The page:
|Bush sides with Navy in sonar battle|
He cites national security in aiming to override a judge's injunction issued to protect marine mammals off California. An environmental group promises to fight his move.
By Kenneth R. Weiss
Los Angeles Times Staff Writer
9:51 AM PST, January 16, 2008
Declaring them "essential to national security," President Bush exempted the Navy's upcoming training missions in Southern California waters from environmental laws that prompted court-ordered restrictions on using sonar linked to injuries of whales and dolphins.
"This exemption will enable the Navy to train effectively and to certify carrier and expeditionary strike groups for deployment in support of worldwide operational and combat activities, which are essential to national security," according to the memo signed by Bush.
Citing the memo and other documents, a Justice Department lawyer asked that the U.S. 9th Circuit Court of Appeal repeal the restrictions set out in an injunction issued this month by U.S. District Judge Florence-Marie Cooper.
"It therefore profoundly interferes with the Navy's global management of U.S. strategic forces, its ability to conduct warfare operations, and ultimately places the lives of American sailors and Marines at risk," Brabender wrote in an appeal.
"Each day that the injunction remains in force the Navy and national security suffer grievous harm," he wrote, asking that the three-judge appeals court panel lift the injunction by 2 p.m. Friday.
The administrative actions and court filings set up a classic struggle between the administrative and judicial branches of government, in a widely watched case that pits environmental protections against troop readiness and national security.
Peter Douglas, executive director of the California Coastal Commission, said the president had clear authority to exempt the Navy's exercises from the U.S. Coastal Zone Management Act. His action effectively knocks the commission out of the ongoing legal case, which also involves a consortium of conservation groups.
Although Douglas found it "troubling," he said the commission has no way to fight Bush's action -- the first presidential override of the law that since 1972 has given states the right to review federal activities that affect their coastal resources.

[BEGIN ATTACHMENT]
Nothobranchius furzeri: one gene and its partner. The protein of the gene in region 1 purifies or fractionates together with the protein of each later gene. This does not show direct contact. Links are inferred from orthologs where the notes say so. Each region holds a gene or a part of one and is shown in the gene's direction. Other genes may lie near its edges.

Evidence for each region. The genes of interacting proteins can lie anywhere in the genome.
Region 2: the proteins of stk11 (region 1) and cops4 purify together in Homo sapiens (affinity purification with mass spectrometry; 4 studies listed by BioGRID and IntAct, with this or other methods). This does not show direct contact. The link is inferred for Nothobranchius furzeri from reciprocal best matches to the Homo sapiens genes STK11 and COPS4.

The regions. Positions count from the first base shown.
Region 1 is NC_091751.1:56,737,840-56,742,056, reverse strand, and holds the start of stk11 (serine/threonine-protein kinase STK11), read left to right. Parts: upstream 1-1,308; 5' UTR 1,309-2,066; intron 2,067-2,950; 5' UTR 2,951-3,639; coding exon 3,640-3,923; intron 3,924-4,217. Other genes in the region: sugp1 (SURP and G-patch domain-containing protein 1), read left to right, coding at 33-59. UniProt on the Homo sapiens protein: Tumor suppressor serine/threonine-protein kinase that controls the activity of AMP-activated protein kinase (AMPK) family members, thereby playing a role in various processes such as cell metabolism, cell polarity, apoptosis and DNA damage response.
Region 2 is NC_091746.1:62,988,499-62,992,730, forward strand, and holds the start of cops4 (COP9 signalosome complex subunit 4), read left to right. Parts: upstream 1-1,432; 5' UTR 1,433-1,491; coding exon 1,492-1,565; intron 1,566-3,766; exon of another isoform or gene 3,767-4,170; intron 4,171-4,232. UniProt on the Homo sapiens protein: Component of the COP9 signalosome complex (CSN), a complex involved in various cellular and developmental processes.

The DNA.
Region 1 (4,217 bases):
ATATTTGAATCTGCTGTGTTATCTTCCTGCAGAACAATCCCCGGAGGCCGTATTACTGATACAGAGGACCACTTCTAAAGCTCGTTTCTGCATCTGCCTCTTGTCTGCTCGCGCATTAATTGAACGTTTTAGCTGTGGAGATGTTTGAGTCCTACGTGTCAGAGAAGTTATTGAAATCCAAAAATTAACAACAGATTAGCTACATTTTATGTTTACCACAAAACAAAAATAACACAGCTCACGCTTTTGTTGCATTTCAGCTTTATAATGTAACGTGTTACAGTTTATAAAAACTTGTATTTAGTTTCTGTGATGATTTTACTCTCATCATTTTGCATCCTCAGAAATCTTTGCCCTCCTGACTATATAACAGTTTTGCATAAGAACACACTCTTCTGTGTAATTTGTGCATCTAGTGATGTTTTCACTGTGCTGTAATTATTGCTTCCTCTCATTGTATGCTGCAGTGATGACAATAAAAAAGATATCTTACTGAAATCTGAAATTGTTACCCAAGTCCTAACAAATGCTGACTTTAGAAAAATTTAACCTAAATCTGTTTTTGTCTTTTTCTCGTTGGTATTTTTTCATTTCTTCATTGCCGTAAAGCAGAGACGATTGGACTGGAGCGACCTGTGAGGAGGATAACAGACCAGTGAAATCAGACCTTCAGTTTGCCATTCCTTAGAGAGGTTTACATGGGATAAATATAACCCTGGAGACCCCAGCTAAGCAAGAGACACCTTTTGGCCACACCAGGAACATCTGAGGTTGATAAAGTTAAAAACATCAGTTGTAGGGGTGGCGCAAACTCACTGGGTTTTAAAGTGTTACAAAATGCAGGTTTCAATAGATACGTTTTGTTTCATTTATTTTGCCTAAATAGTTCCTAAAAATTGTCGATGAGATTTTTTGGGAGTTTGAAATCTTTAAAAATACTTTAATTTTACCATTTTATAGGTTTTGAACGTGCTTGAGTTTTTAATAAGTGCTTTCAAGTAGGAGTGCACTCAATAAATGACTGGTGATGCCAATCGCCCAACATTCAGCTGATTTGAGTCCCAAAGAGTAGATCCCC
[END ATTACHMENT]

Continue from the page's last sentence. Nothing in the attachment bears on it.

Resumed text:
But it's less clear if the White House Council on Environmental Quality has the authority to override the requirements in another federal law -- the linchpin of the federal case. Conservation groups persuaded Cooper to issue her injunction based on the National Environmental Policy Act.
"We will vigorously oppose the president's illegal waiver of federal law," said Joel Reynolds, a senior attorney with the Natural Resources Defense Council. "This is definitely an attempted end run around the National Environmental Policy Act, the grandfather of our environmental laws."
When asked if the White House has such authority, Reynolds responded, "This is unprecedented, so it is never clear."
The Pentagon tried to short-circuit the same lawsuit last year by exempting the Navy's training exercises from the Marine Mammal Protection Act.
But the lawsuit went forward under the two other laws, leading to Cooper's injunction, which set out the toughest restrictions ever imposed on use of sonar during training missions.
The Navy has conducted five of 14 planned evaluation and certification missions for strike groups in the Southern California Operating Area, a massive range that stretches from the Channel Islands into Baja California and far out to sea.
The Navy asserts that it has 29 separate measures to protect marine mammals from harmful effects of mid-frequency active sonar, which has been linked to panicked behavior of marine mammals in more than a dozen places and mass strandings of dead and dying whales and dolphins in the Bahamas and Canary Islands.
But Cooper, who in her rulings said she tried to balance environmental protections with national security, found that these protections were insufficient. Citing the Navy's own studies, she concluded that upcoming exercises off Southern California "will cause widespread harm to nearly 30 species of marine mammals, including five species of endangered whales and may cause permanent injury and death."
The powerful sonar is used to detect quiet diesel-electric submarines that are operated by about 40 countries, including some hostile ones. The device sends out bursts of sound, which bounce back, essentially lighting up submarines or other underwater structures in a sonic equivalent of a strobe light.